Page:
Through hard work, Seoung and her husband overcame their hopeless situation and moved to Seoul. In contrast to their life in rural Korea, where inhabitants were confined to being tenet farmers, Seoul seemed to be full of opportunity. In Seoul, women were entitled to sell things amongst men, and so Seoung peddled and made a small amount of money.
“I felt like I had everything in the world when I bought a pacific saury, a little bit of rice, and two pieces of briquette on the way home. I thought that everything was going to be okay.”
Her happiness didn’t last long. Her house burnt down by a fire while she was out peddling, and her husband got into a car accident at the age of 45. He couldn’t get the compensation for the accident or get proper medical care. Seoung’s husband passed away 30 years after the accident.
Soon after her husband’s death, her only son came with his two young children. Her son, who lost an eye by the shock of his divorce, told his mother to take care of his children and left. Even in dire poverty, she did her best to take care of her two grandchildren. She worked as a housekeeper, a manual laborer and a street vendor. She also picked up discarded papers and participated in a job-producing project. However, regardless of her hard work, her situation remains desperate.
Her eldest grandchild has a part time job, but his income isn’t enough for three people either. To make matters worse, Seoung cannot receive government subsidies because she owns a little house. Seoung has been living in her home for 45 years. The house is only 53 square meters, but lately the price has increased sharply due to rumors of redevelopment within the area.
The Korean government does have a policy of giving subsidies to the poor. However, it is hard for many poor to be accepted as recipients of the livelihood programs because of complex standards. The system is unreasonable because they might not be entitled to the help one should get. For this reason, some social welfare experts argue that the system should change.
Seoung lives a life of perseverance. In a utopian context, where diligent people get their rewards, Seoung might have been rich. However, Seoung, along with many others, is trapped in an unequal social system that renders them powerless. Hence, the government should consider reshaping the current irrational social institution that hinders hard workers from reaping their rewards.
A food blogger in Taiwan was ordered by a judge to spend 30 days in prison and pay NT$200,000 in restitution for saying a restaurant’s noodles were too salty. A handful of countries still have these kinds of draconian libel laws on the books. Even though they may sound neutral on paper, they are frequently used by businesses to stifle the speech of consumers, thus creating a one-sided marketplace where businesses can use their free speech (advertise) but consumers can’t. One of the premises of a free enterprise system is that consumers must be informed in order to make fair purchases. That way the businesses that do good jobs thrive while the bad businesses and swindlers die out.
If citizens can’t publish their experiences online, nor their opinions, then there’s no free economy. For further reading, check out what a writer on one of my sites says.
How to Avoid Jail Time Over a Restaurant Review (ZenKimchi)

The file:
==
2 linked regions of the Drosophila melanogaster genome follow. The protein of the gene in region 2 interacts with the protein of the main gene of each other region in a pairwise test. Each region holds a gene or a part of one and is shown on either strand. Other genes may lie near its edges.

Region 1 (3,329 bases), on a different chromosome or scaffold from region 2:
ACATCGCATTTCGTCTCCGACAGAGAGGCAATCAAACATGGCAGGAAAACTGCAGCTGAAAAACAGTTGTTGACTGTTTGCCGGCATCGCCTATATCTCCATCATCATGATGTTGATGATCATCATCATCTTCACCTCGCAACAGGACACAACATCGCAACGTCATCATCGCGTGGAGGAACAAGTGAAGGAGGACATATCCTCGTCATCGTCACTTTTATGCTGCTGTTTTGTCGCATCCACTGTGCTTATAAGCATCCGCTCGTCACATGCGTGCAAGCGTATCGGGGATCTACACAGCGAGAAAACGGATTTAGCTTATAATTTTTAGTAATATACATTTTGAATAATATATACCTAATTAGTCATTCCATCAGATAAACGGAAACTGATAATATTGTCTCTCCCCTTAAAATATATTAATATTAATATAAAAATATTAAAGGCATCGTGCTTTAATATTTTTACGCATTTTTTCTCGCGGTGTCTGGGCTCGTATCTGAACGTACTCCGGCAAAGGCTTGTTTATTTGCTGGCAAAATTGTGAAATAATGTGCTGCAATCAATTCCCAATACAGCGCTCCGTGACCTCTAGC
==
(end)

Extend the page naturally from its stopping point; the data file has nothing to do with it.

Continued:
Arirang TV is promoting a new show called “My Shot,” where anyone can shoot their own story to air on the internationally aired network. I’m personally a little suspicious of how successful this will be, considering that Arirang’s mission is as a PR tool of the South Korean government. So don’t expect any hard-hitting investigative citizen journalism to make it through the producers.
That said, I’ve stated before that not all citizen journalism has to be anti-establishment hard news. A piece on one’s own neighborhood or camping in the Korean mountains is just as legitimate as any other piece of citizen journalism.
When writing articles that rely on individuals’ opinions about a situation, event or service, make sure you interview and quote more than one person.
Let’s say you are writing a story about college students who are participating in a volunteer program to provide health care in Central America. Make sure you interview multiple students to get their perspectives on why they are volunteers in the program.
Be sure to also quote several different students in the story, not just one. In situations where they agree, you can write “the students” said they look forward to experiencing life in another country.
But also make sure you quote several students separately so your readers can learn the variety of perspectives offered by them. One student may have volunteered because of his aspirations to become a doctor, while another student may be involved because she wants travel the globe.
An exception to this would be if you are doing a feature story on one specific person in the program. In that case, the focus of your story would be on the individual rather than the volunteer program. And that would be a totally different approach to the story.
Susan Cormier is the co-author of the “Handbook for Citizen Journalists” (http://www.citizenjournalistnow.com/).
Starting from the Zapruder JFK film and the Holliday video of Rodney King, columnist and veteran newspaper editor Edward Wasserman in The Miami Herald argues that all photojournalists need protection, professional and citizen.
Suppose the difference between the news photographer and the vacationer who filmed a spectacular drug bust is that the photojournalist has the title but the tourist has the pictures. Why treat them differently?
Meranda Watling at 10,000 Words says that in order to find trends that can become reliable news stories, you need to have good database tools. Yes, we’re going back to that new field of database journalism. Seriously, for any citizen journalist who is unable to get out “on the beat” this is a great way to put together useful news stories.